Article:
At this point in time, the term “general strike” holds a deep and resonate appeal. The word “general” suggests that the isolation of daily life experienced under the atomizing circumstances of globalized corporate capitalism can be upended–that there can be a sense of unity–that a movement en mass is possible (yet not a mass movement to war, but a movement en mass towards equity and fairness) by beginning, at long last, to “strike” back–to counterpunch with focused blows those who have kept the harsh, inequitable order of the present era in place by means of intimidation and bribery.
Capitalism–you are a rotting, flesh-eating zombie–there are sacred spark stippling the air around you; these sparks are borne of flames of sacred vehemence. For too long, people have been bled dry by the heart-desiccating aspirations and dehumanizing modes of economic coercion that maintain the neoliberal paradigm. Moreover, the flames of resistance are only fanned when your apologists claim that the system in place provides the best, in fact, the only way to exist in the world and attempt to smother its growing fury with police state tactics.
The stakes are great. Much has been stolen from us: essential qualities, more valuable than money. As the populace of the corporate/consumer state, we have been induced, by means of small bribes and hyper-authoritarian coercion, to sign a social contract that sells our essential nature on the cheap i.e., to be defined (hence diminished) as a consumer, a commuter, an employee, a Republican, a Democrat, a member of a demographic group, a cipher, a sucker, a bystander in one’s own fate.
Don’t let any system define you, narrow, then appropriate, your innate and essential self towards exploitive agendas, as does the present societal set-up, for the incommensurate profits of a self-serving few–who, in turn, insist that your objections to the situation are unreasonable, outrageous, untoward–too crazy to be uttered in decent company. In short, a system in which its operatives demand that you stay in your place and not question the motives and actions of your betters.
In contrast, a radical sensibility insists you must inhabit an inner landscape wherein no state, corporation–nor any type of extant system holds dominion over your essential self–that you inhabit a landscape that is best navigated by your own interior lode star. Therefore, you have no obligation to justify your existence to any man or system. To even attempt to do so would deliver an injustice to your heart, for this is a state of being as impossible to quantify as a flight of imagination–yet it exist within as immanent as the architecture of desire.
“The main interest in life and work is to become someone else that you were not in the beginning. If you knew when you began a book what would you say at the end, do you think that you would have the courage to write it?” — Foucault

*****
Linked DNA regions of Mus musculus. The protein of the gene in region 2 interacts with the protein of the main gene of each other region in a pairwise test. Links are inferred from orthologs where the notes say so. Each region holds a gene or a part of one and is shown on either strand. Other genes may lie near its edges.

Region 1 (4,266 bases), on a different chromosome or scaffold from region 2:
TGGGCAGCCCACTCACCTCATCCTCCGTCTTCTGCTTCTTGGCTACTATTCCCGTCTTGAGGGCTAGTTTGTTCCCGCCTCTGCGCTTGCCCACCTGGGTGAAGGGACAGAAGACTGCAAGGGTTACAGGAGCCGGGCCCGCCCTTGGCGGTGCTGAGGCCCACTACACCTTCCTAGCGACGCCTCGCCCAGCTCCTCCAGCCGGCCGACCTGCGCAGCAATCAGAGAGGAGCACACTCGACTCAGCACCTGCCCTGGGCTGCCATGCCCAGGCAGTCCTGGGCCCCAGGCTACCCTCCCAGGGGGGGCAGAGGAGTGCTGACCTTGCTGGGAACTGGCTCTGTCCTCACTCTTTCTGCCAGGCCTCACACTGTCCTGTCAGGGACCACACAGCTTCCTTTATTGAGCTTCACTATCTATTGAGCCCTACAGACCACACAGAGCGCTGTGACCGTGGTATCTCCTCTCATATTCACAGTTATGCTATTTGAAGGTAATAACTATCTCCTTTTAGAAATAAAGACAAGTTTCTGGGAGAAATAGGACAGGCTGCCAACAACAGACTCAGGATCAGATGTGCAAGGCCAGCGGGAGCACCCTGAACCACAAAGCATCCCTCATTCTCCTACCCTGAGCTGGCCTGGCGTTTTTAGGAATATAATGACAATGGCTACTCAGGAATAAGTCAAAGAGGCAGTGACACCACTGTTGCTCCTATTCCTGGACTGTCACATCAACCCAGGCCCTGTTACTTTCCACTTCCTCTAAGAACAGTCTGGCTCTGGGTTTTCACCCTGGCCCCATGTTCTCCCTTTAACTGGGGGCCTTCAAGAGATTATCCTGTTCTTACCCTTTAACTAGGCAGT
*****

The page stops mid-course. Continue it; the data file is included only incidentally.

Who will you meet, where will you travel, what battles will be enjoined and what loves surrendered to as you write the Book of Your Being? What thoughts and feelings will be discovered therein?
- Will the words you etch upon the finite moments of your time on this earth evoke deep yearning, like Wordsworth’s limning of his longing to see beyond the prison walls of quotidian experience?
[…]I’d rather be
A pagan suckled in a creed outworn;
So might I, standing on this pleasant lea,
Have glimpses that would make me less forlorn;
Have sight of Proteus rising from the sea;
Or hear old Triton blow his wreathèd horn.
excerpt, The World Is Too Much with Us
Or will you refuse to rise, when commanded to do so, as did Rosa Parks on her fateful bus commute through the Jim Crow-demeaned streets of 1950s Montgomery, Alabama; or will you be seized by holy lamentation, like Allen Ginsberg, as he howled anguished prosody into the pity-devoid face of the devouring Moloch of the commodified empire; or will your genius be revealed like the impertinent flutter of Groucho Marx’s eyebrows on the screen of Depression era movie houses; or will you reclaim your own heart by the act of telling off some son-of-a-bitch of a boss, as you quit a dead end, heart-deadening job and then resolve to join the defiant multitudes at an OWS encampment?
Mainly, are you prepared to surrender to the everyday miracle that transpires when one, fleetingly, finds the resolve to open one’s being to the uncertainties of freedom–when one chooses to break the hold of those fear-bestowing, resentment-besotted demons of banality known as Easy Cynicism, Displaced Resentment, and Habitual Passivity–those disingenuous, corporate/consumer state bards of the Bardo–whose (extant and internalized) narratives have sustained late capitalism.
“Cynicism is just another mode of conformity”. — Theodor W. Adorno
Don’t delay: Act as if your life–if not the survival of the planet–depends on it, because, at this point, it does.